July 14, 2008 · Filed Under Uncategorized · Comment 

Today, how about trying a paper bag story?  Get a bag that you can’t see through, and put five to ten small household items inside.  These can be nearly anything that’s not dangerous to handle or pick up without looking, like packages, paper clips, pencils, books, calculators, apples, or socks.  Players will all need something to write with.  Start a story off on a piece of paper with some scene-setting:  You know, give the characters names and maybe set up a problem for them to solve.  Now, pass the bag to the first player.  He or she draws an object out and must work it into the story.  You might want to set a certain number of sentences or words that need to be added by each person.  Pass the bag along and let the next player choose an object to work into the story, and keep going until the bag is empty and your story draws to a close with a sensible resolution.

Here’s a sample to try if you need some help getting started:

In the bag, put a paper clip, a spoon, a piece of soap, a piece of fruit, a playing card, a small ball, a checker, a piece of string, a tissue, and a ribbon.  Start with this story:

Jerry was bored.  He looked around his room, but he couldn’t see anything interesting to do.  He decided to take a walk around the block to see what his friends were up to.  Jerry grabbed his jacket and headed out.  Next door, his neighbor, Mr. Townsend, stopped him.  He said, “I’ve lost my …..” 

Now pull an item from the bag and begin the game!


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© 2008 Sandy Fleming



Water Play for Young Ones

July 8, 2008 · Filed Under Uncategorized · Comment 

On the next hot day, you can occupy your young child with just a bit of water and imagination.  Try these fun ideas!

  • Use water to “Paint”.  Arm your kids with an old paint brush and a bucket of water.  Allow them to paint the water onto sidewalks, lawn furniture, or even your house or garage.  The water will make a satisfying color “change” and the kids will be happily occupied for quite a while.
  • Give young children lots of containers and a little bit of water, and they will pour and mix for quite a while.  These skills are important for motor development and also help build foundations for science concepts.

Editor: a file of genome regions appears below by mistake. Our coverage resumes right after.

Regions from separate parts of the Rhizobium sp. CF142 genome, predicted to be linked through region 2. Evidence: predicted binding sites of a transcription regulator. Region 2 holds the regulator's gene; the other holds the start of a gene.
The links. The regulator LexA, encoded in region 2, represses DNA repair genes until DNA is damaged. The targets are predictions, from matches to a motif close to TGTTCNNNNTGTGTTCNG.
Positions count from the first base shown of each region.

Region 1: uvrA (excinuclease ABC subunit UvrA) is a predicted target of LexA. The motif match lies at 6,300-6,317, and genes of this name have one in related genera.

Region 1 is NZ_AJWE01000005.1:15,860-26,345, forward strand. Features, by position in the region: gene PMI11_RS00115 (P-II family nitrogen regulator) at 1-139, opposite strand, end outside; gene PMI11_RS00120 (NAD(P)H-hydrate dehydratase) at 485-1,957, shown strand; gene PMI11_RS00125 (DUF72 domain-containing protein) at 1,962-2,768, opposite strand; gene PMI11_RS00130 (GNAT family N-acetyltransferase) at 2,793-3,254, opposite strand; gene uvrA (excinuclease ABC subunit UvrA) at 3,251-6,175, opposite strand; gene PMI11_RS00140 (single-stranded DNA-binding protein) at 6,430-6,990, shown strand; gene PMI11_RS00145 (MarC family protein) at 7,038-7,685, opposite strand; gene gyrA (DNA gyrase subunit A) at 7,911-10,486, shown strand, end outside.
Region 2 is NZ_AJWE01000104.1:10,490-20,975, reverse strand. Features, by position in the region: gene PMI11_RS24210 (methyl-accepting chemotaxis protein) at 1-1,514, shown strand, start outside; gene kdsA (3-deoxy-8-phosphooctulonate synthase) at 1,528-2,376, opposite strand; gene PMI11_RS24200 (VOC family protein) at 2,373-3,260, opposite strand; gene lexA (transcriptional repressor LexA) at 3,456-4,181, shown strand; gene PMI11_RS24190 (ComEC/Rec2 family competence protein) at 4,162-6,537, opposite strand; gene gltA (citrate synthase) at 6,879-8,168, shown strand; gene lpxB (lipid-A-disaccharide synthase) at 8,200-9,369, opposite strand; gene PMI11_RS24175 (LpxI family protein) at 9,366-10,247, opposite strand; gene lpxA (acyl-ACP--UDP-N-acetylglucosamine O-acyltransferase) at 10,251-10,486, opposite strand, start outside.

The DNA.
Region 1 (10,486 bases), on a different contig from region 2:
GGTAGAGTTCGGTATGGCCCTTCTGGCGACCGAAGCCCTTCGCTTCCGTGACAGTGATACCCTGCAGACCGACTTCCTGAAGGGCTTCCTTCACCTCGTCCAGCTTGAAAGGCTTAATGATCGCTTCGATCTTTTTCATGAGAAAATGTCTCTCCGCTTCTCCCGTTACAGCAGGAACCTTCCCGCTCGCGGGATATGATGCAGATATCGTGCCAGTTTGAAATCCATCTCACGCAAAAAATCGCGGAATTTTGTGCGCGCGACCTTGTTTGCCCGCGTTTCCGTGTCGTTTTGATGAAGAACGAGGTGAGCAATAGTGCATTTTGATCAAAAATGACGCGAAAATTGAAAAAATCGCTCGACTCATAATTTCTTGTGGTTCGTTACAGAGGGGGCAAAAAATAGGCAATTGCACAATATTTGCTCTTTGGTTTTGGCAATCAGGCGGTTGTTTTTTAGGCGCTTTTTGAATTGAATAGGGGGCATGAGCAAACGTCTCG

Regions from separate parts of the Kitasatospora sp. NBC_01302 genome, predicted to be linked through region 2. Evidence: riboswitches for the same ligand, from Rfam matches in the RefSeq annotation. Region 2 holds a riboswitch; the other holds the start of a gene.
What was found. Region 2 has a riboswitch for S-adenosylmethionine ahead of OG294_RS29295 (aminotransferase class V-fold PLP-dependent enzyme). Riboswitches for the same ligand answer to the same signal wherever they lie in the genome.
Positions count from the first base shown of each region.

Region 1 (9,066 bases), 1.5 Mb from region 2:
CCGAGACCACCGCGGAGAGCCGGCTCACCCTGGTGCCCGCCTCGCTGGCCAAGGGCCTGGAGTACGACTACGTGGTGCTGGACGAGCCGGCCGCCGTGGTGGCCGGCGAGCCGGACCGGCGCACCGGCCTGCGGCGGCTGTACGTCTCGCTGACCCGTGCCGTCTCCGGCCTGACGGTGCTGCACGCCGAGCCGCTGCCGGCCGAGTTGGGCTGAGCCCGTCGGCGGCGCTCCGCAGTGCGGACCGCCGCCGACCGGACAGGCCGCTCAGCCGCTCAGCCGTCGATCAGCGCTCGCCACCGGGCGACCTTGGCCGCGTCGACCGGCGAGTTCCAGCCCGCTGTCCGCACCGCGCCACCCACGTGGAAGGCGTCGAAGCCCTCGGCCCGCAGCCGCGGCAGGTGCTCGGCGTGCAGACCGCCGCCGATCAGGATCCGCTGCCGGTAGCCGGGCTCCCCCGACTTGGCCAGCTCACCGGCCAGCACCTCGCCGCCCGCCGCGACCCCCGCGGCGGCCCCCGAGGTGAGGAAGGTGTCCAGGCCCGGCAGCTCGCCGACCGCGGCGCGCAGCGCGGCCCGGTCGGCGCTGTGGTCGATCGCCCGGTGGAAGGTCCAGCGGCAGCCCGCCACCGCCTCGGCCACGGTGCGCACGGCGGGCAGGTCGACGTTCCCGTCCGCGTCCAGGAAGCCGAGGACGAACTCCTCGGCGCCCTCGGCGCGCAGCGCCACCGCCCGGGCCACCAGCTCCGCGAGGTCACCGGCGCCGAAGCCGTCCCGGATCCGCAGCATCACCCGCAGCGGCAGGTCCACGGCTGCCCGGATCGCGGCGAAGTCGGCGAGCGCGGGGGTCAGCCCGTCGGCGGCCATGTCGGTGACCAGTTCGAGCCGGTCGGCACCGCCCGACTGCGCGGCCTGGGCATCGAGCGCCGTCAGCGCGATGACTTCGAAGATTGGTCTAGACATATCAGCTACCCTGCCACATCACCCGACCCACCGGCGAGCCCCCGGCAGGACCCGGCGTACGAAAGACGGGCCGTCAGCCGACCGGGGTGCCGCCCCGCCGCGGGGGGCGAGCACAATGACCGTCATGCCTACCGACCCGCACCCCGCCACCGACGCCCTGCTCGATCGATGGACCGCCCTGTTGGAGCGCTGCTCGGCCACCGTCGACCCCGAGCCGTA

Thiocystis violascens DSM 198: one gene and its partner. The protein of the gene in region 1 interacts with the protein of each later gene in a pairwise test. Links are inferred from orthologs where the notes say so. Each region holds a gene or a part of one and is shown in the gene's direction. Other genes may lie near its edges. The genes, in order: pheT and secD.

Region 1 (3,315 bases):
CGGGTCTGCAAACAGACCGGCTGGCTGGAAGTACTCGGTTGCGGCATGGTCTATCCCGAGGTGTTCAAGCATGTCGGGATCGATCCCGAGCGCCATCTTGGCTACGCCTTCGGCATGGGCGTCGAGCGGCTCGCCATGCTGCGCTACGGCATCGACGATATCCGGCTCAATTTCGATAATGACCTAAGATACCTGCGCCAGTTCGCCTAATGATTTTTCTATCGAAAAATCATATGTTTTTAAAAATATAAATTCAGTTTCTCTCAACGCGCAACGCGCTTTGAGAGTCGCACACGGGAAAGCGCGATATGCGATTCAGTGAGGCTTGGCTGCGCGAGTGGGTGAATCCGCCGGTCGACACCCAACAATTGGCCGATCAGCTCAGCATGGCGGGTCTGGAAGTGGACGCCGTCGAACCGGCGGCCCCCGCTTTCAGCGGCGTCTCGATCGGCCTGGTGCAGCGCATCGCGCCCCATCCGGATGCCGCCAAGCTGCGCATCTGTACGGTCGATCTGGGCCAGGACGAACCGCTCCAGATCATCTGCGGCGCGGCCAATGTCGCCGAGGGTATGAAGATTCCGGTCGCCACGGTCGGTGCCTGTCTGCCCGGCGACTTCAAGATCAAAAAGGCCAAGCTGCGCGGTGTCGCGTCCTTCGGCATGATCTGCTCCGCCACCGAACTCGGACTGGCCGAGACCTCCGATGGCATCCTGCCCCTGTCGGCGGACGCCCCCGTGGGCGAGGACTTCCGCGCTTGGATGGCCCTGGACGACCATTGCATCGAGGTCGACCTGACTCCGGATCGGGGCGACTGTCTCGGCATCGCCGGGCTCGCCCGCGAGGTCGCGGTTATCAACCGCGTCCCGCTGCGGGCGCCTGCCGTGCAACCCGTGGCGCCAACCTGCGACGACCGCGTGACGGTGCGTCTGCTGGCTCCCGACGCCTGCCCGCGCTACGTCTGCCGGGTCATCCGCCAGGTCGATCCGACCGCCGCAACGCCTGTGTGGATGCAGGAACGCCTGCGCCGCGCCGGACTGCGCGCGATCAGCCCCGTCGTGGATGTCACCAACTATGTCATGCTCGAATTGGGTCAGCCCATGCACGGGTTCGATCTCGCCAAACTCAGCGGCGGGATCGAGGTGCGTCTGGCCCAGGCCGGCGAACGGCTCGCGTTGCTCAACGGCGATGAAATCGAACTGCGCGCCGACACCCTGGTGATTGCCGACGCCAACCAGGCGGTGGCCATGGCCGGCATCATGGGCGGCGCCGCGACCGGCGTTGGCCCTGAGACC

• If you’ve got the time and patience for dirty play, try mixing the water with dirt to make mud.  Experiment with different consistencies.  What does it take to make pourable mud?  How about moldable mud?  Stirable mud?  Does one kind of dirt work differently than another?  How much mud and water does it take to make mud?  (I swear I had a kid who could make a gallon of mud from a few drops of water and a couple of grains of sand…).
  • Try some water experiments.  How long does it take the sun to warm the water?  How long does it take ice cubes to cool it?  Does the water feel the same to hands and elbows and toes? 
  • Use a straw and CLEAN water to try spraying water as far as possible.
  • Have a water Olympics: hold contests for biggest splash, longest drink without a breath, most water held in the hand, and similar competitions.
  • Use a flexible straw and CLEAN water with two bowls to try siphoning from one bowl to the other.
  • Can you build a water-powered gizmo from tinkertoys or household items?  Try for something where pouring on water moves something or causes something else to happen.

Have a wonderfully wet time!


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© 2008 Sandy Fleming

Hello and Welcome!

June 25, 2008 · Filed Under Miscellania, Uncategorized · Comment 

I’m excited!  This is the very first post in the Learning Nook.  I’m planning to build a stellar education site that will provide parents, homeschoolers, and teachers with information about learning.  I also hope to showcase my writing and professional products, as well as services that I offer related to education and learning. 

I’m putting a more detailed biography in the About section, but briefly, I’m a special education teacher, private tutor, and a writer.  I live in Michigan with my husband and rapidly growing-up daughters, a couple of dogs and cats, and a nice corner of rural life.  When I’m not teaching or writing, I’m working on starting a local literacy organization, volunteering with Girl Scouts, helping with church things, reading fantasy fiction or mysteries, or making music.  I abhor housework, and my home is never quite as neat as I would like.  So if you come to visit, you’ll find a lived-in place with generally with lots of clutter.

How about you?  I’d love to make new friends!  Leave a comment and a way to contact you, and I’ll try to respond.  Leave a blog or web address, and I’ll try to visit.  Head on over to the Learning Nook Forum and see who’s hanging out.  Ask questions, give answers, make friends and find support.

And most of all, please stop back again soon!